Every salesperson can be sorted into one of two primary categories. The first category is a salesperson who needs something from their prospective clients. The second is a salesperson who knows something that is valuable to their clients.
The first category, needing something from your prospective client, is the position of being One-Down. The second category, knowing something valuable is the position of being One-Up.
Salespeople That Need Something
The One-Down salesperson has an enormous number of needs. These needs are, in part, why their sales approach isn't as effective as it could be. Everything the salesperson needs creates anti-value, as their needs prevent the client from benefiting from the conversation. The following are a few common needs of a One-Down salesperson:
- Rapport: The salesperson who relies on rapport-building does so because they need to create a connection to be comfortable talking to the client. The more time they spend time trying to develop rapport, the less time they have for a conversation with their prospective client, and the longer it takes to begin the sales conversation.
- Credibility: The salesperson who needs something worries they will be unable to acquire it without being credible. Because the salesperson needs something instead of knowing something, they rely on a presentation about their company and their results. What's unfortunate about this approach is that any credibility the company has will not transfer to the salesperson. The client will know within minutes whether the salesperson is credible, no matter how successful their company might be.
- Problems and Pain: A salesperson that needs their prospective client to state a problem and the impact it has on their business is One-Down. The salesperson needs to hear the problem so they can explain how their "solution" is right for the client. Any contact knows how this setup works.
- The Solution: Because the One-Down salesperson struggles to engage in a conversation the client would find valuable, they rely on their solution to create value for the client. The One-Down salesperson needs the client to believe their solution can and will solve the client's problem. In pursuing this outcome, the salesperson needs something, and they attempt to differentiate themselves in the exact same way as other One-Down salespeople.
Let's call this One-Down approach "Why Us?" There is nothing wrong with the salesperson's company, their solution, or their ability to help their clients improve results. In fact, it's more than likely that the company has the ability to take perfect care of the prospective client and their needs. However, the salesperson provides no evidence to support that idea. The sales organization’s mistake is not providing a sales conversation that helps the prospective client believe the company would be a good partner to improve their results.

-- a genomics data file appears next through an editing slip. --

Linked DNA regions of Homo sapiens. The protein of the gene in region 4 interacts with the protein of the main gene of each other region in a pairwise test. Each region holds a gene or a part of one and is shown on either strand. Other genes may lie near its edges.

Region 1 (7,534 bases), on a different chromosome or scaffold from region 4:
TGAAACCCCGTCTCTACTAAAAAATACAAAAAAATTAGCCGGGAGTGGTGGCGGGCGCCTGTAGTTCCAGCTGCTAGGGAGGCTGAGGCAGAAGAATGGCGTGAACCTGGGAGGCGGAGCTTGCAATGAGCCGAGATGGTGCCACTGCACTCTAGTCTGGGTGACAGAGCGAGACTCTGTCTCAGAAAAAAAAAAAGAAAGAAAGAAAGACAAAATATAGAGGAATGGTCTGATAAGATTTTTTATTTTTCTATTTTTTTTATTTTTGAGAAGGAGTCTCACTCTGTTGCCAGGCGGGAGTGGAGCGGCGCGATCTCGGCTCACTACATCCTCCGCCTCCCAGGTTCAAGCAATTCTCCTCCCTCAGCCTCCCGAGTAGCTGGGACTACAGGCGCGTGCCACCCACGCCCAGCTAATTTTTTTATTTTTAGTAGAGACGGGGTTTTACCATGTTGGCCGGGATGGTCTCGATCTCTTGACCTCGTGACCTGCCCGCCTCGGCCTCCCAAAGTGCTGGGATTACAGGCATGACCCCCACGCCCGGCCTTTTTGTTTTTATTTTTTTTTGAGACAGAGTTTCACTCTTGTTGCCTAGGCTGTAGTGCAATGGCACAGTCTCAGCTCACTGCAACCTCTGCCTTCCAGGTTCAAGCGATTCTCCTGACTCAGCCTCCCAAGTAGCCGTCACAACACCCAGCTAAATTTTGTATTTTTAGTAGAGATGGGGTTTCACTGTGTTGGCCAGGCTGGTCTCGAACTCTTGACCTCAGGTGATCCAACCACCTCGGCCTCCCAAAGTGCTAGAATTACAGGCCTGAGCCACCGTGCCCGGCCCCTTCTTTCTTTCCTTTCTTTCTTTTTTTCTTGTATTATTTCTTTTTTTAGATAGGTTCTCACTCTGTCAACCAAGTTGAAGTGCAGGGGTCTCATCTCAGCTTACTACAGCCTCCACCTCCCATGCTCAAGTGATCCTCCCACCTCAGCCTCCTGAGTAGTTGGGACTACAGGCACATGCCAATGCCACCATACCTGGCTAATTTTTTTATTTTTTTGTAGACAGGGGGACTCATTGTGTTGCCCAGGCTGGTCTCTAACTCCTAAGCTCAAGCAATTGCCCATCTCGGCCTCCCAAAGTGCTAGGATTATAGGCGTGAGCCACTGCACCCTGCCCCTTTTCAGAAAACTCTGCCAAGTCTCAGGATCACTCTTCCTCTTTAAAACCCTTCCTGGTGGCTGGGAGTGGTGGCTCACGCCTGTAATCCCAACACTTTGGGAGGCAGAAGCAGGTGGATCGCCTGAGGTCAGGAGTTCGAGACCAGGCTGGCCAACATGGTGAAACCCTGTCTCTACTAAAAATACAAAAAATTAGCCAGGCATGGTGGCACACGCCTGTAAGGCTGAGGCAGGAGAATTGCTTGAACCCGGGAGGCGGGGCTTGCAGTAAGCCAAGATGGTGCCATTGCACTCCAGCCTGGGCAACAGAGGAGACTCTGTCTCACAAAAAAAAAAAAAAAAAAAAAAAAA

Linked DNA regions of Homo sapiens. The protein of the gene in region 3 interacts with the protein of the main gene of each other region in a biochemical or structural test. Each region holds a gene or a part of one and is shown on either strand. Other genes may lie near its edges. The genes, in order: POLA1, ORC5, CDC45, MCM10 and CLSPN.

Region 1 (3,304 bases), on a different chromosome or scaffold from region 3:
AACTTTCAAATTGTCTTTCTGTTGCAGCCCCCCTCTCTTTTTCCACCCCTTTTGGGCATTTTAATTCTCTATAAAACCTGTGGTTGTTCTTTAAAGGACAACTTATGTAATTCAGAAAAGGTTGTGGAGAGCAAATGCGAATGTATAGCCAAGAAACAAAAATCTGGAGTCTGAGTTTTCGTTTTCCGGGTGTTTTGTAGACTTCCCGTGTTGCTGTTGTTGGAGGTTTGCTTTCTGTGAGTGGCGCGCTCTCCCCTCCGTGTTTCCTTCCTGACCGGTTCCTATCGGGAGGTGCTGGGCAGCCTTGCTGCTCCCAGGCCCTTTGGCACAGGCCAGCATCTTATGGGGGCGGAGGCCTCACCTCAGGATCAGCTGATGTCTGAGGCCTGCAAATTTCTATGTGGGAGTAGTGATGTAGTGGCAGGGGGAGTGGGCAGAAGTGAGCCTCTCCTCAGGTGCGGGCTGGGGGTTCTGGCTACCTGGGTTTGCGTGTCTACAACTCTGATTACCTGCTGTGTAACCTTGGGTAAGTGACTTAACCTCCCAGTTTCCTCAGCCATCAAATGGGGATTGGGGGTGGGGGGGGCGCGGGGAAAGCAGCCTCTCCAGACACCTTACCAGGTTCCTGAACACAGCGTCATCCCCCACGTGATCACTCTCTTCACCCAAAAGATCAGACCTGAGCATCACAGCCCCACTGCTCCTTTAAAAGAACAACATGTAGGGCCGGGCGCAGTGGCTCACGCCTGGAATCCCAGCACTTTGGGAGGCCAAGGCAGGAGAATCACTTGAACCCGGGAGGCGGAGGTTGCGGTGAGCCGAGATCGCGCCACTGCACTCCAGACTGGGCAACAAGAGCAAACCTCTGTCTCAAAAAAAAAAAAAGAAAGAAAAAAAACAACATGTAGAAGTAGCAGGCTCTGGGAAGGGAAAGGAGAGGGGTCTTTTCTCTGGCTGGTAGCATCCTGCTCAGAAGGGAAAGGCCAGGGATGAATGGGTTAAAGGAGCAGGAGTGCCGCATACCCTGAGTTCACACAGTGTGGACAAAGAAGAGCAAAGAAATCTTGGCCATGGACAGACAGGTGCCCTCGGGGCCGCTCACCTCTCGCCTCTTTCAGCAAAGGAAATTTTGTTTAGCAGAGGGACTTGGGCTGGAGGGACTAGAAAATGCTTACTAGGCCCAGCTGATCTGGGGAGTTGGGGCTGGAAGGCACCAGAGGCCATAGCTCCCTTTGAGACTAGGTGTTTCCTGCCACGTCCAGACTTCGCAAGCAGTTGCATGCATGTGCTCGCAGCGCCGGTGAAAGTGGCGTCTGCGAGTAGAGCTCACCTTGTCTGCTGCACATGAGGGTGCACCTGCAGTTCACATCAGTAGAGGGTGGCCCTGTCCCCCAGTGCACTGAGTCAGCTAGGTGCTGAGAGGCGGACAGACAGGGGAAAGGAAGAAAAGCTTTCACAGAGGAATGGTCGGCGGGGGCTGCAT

Salespeople That Know Something
Salespeople that know something that is valuable to their clients are One-Up. They need nothing and create value within the confines of the sales conversation. A few elements help them accomplish this:
- Perspective: A One-Up salesperson has the knowledge and experience to offer their prospective clients a perspective built on a set of insights that helps to explain how external forces and changes in the environment cause or exacerbate their challenges. Because the new rapport-building is a business conversation, the salesperson that knows something begins their first meeting by creating value for their contacts.
The One-Up salesperson doesn't need to rely on their company or their results to prove they are credible, as they have already delivered the proof at the start of a first meeting.
- Challenges: The One-Up salesperson already knows what the client's challenges are and what impact they have. Why else would the salesperson ask for a meeting if they didn't believe they could help the client improve their results? They don't need to ask the client about their problems and pain because they know the challenges are confined to a small, finite number of possibilities. By tying the external forces to the client's challenges, the salesperson can elicit their contact's priorities without asking directly.
There is a difference between asking the client about their problems and teaching the client why they have the challenges that prevent them from producing the results they need.
- Teaching Buyers to Buy: The One-Up salesperson relies on their experience helping other companies improve their results to lead their prospective clients through the sales conversation (or buyer's journeys), ensuring their contacts learn what they need to know to improve their results in the best way possible. Part of teaching buyers to buy is helping them to recognize the factors they need to consider, and weighting them based on the results they need and what is possible for their company.
You should avoid any advice that suggests that you sell the way buyers want to buy—unless that advice is that the way buyers buy is by allowing the One-Up salesperson to facilitate and influence the overall process. While you might see data that suggests buyers want one thing, you will find other data in sharp contrast, data that shows that many opportunities end in a no-decision, and many more suffer from buyer's remorse, wishing they made a different choice.
Know Nothing or Know Something
The salesperson who is One-Down, knows nothing, and needs much will lose to a salesperson who is One-Up, knows a lot, and needs little. The contest isn't between two companies and their solutions. Instead, it is between salespeople who are being measured on their ability to create value for their contacts inside the sales conversation.